Earlier today, news broke that unknown activists have posted nearly 25,000 credentials belonging to the National Institutes of Health, the World Health Organization, the Gates Foundation and other organizations engaged in the fight against the coronavirus pandemic. According to Souad Mekhennet and Craig Timberg at the Washington Post, “The lists, whose origins are unclear, appear to have first been posted to 4chan, a message board notorious for its hateful and extreme political commentary, and later to Pastebin, a text storage site, to Twitter and to far-right extremist channels on Telegram, a messaging app.”
This shows how quickly compromised credentials can be shared and utilized by various groups with malicious intent. Almost immediately following the release of the information, extremist groups began using them to attempt to hack and harass the NIH, WHO, CDC and other organizations.
There is some good news, however. We ran many of the dumped emails and passwords through our proprietary live database of exposed credentials, and it appears that they were all from prior breaches with the 2016 LinkedIn attack the primary source. While it’s encouraging to know that the affected organizations are not grappling with any new hack on top of the unprecedented circumstances afforded by COVID-19, this situation nevertheless underscores how critical it is that companies continually screen employee accounts and credentials.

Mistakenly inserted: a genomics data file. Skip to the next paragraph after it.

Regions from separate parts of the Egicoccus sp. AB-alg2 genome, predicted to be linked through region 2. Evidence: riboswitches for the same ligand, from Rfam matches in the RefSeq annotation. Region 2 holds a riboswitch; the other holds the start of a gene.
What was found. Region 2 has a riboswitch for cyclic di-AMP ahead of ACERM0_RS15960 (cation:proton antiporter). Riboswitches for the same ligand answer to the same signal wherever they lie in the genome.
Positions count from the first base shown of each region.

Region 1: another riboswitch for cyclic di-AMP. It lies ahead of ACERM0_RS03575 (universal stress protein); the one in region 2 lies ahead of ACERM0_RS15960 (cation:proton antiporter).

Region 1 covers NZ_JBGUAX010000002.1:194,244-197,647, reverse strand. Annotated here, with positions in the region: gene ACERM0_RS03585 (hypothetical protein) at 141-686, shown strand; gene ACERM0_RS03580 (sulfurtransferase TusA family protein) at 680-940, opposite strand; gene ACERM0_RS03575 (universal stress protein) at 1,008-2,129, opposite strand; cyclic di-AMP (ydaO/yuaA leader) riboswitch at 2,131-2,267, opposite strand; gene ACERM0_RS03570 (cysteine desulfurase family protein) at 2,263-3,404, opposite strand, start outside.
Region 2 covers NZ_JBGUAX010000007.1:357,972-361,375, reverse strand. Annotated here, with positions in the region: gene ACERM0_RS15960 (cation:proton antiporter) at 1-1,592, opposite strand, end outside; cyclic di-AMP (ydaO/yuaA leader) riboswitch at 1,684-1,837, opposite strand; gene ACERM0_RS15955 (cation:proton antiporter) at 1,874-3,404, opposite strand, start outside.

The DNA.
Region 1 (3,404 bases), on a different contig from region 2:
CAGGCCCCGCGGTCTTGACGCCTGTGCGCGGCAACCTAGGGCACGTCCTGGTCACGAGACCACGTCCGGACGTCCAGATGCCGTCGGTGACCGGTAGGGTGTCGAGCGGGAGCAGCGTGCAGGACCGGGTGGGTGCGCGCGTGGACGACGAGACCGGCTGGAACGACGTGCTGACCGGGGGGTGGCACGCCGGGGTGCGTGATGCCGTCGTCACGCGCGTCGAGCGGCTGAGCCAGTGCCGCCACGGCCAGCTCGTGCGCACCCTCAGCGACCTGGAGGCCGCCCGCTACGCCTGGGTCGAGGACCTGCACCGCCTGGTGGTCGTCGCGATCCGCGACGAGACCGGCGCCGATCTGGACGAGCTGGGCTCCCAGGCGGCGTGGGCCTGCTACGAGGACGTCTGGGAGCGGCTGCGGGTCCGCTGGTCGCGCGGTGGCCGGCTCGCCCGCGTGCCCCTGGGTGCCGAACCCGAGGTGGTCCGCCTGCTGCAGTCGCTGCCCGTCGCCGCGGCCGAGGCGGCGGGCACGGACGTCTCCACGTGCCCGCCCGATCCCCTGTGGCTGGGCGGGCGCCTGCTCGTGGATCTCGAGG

As we’ve written about numerous times before, password reuse is an incredibly common and serious security problem. Researchers from Virginia Tech University found that over 70% of users employed a compromised password for other accounts up to a year after it was initially leaked, with 40% reusing passwords which were leaked over three years ago.
It’s too soon to say whether and how much this may factor into the challenges facing the organizations targeted in this latest credential dump. What is clear, however, is that data breaches are a reality of modern life and it’s highly likely that a credential that was once secure could become exposed down the road.
That’s why NIST recommends that organizations screen passwords not only at their creation, but on a daily basis. Through our continuously updated catalog containing multiple billions of unique exposed user-name and password combinations, Enzoic enables companies to efficiently ensure compliance with this recommendation and safeguard their accounts.
Today’s news is just the latest example that highlights how hackers, extremists and foreign interest groups are capitalizing on security vulnerabilities to advance their agendas and ideas. As the international community continues to combat the coronavirus pandemic and the 2020 presidential race heats up, expect to see more of these stories.
Screening all credentials daily against a live database can make the difference between a successful breach or a thwarted attack.